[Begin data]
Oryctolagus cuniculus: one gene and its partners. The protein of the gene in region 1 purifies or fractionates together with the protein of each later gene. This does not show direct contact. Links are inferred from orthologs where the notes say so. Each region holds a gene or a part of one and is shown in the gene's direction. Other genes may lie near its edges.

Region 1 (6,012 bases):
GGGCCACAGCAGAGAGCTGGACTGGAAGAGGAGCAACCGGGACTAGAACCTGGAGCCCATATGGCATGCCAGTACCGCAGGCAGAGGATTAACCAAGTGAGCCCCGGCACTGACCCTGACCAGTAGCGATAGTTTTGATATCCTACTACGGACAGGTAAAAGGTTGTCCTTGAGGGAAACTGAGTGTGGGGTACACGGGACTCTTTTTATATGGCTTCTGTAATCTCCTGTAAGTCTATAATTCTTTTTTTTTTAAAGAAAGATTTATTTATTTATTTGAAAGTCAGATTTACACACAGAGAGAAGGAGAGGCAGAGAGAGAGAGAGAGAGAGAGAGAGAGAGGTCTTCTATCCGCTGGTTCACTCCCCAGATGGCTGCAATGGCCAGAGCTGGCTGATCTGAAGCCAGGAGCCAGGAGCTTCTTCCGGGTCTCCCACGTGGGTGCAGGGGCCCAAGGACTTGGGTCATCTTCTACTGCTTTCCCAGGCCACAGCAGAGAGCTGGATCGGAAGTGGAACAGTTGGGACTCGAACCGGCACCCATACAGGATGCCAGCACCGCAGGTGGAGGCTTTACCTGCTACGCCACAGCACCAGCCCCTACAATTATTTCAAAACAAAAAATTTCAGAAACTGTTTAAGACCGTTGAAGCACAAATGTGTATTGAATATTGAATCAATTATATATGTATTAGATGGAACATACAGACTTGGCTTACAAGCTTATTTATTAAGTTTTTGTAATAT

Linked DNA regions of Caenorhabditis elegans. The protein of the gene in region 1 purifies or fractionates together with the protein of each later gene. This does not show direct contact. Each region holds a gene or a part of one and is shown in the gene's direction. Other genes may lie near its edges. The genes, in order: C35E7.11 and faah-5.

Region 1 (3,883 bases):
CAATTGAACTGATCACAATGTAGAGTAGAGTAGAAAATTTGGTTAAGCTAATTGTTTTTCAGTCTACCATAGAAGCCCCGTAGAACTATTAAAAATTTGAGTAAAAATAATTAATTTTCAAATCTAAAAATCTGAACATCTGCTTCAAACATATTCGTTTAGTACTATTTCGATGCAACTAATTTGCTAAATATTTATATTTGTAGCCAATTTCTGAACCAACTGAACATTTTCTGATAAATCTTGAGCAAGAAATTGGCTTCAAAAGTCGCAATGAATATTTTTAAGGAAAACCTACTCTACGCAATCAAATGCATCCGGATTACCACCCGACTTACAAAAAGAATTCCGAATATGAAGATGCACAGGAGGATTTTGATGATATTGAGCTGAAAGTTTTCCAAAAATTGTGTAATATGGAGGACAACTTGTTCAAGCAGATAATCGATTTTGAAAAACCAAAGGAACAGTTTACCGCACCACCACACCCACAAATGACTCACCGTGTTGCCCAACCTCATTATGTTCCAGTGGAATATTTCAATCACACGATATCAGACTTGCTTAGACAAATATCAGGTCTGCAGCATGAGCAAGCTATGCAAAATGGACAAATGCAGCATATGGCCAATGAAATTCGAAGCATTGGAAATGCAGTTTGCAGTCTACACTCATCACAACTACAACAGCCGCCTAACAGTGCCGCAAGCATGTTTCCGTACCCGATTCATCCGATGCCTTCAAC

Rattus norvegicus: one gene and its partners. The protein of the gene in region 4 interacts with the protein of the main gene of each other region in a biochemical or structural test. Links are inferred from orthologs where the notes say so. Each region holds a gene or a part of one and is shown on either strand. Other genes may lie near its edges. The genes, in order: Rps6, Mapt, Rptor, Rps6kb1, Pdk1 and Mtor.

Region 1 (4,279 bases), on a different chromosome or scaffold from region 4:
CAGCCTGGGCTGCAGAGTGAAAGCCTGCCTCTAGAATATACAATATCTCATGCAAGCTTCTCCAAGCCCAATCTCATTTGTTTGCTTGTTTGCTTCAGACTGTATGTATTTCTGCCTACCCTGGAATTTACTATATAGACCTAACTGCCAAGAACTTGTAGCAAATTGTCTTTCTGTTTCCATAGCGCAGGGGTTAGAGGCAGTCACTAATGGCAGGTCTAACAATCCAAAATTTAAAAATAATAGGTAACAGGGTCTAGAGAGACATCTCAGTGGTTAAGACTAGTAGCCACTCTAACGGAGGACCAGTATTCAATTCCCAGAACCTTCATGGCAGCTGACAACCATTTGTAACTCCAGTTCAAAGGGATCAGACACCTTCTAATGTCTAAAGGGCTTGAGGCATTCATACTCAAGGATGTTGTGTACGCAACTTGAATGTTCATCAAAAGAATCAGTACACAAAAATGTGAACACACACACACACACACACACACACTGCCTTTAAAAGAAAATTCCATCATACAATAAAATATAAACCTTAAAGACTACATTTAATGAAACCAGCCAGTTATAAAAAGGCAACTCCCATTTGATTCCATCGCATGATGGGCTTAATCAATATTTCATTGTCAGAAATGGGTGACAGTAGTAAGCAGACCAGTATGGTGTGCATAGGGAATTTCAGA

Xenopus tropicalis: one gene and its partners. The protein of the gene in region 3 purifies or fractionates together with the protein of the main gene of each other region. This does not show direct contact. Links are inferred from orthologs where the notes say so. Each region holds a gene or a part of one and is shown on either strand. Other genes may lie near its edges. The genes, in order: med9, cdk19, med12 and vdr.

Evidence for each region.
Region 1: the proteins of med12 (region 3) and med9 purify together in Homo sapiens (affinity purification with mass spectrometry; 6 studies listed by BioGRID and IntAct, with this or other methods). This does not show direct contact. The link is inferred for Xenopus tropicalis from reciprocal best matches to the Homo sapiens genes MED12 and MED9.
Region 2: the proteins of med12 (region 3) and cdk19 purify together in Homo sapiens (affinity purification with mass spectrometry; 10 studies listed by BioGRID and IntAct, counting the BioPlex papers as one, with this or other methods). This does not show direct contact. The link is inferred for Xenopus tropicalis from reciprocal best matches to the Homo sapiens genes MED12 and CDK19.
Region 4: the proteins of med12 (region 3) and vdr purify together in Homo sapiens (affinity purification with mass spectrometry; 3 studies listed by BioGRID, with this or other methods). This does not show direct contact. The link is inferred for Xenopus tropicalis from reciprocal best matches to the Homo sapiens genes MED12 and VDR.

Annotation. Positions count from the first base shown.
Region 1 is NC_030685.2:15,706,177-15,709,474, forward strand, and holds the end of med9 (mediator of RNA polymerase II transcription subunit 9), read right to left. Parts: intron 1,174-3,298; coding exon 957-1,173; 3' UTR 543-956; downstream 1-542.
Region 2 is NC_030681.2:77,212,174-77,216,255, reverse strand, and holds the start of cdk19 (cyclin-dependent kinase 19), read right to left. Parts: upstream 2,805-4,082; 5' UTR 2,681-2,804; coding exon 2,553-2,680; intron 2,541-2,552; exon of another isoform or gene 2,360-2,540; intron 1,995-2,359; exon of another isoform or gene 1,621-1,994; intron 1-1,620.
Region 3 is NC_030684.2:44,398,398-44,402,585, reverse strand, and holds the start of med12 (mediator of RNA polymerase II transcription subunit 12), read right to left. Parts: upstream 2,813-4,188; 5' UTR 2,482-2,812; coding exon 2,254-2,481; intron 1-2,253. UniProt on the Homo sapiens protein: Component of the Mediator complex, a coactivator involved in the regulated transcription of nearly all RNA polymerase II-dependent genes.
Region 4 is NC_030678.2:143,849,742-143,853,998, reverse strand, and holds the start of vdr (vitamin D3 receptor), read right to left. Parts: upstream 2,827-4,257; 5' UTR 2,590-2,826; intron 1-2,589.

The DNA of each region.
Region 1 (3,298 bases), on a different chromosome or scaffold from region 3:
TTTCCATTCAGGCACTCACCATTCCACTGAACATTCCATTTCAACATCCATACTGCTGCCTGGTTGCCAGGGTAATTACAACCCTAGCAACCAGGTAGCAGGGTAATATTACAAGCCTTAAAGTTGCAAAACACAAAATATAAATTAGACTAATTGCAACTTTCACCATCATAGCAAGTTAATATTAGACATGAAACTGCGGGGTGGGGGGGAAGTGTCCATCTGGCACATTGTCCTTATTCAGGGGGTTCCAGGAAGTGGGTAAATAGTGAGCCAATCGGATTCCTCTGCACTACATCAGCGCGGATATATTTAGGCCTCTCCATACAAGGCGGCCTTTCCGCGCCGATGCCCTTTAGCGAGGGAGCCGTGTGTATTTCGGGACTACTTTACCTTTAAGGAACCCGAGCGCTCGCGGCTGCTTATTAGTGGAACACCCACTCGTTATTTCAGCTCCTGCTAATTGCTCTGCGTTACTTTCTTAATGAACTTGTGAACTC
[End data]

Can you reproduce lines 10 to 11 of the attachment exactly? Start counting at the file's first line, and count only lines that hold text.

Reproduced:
Xenopus tropicalis: one gene and its partners. The protein of the gene in region 3 purifies or fractionates together with the protein of the main gene of each other region. This does not show direct contact. Links are inferred from orthologs where the notes say so. Each region holds a gene or a part of one and is shown on either strand. Other genes may lie near its edges. The genes, in order: med9, cdk19, med12 and vdr.

Evidence for each region.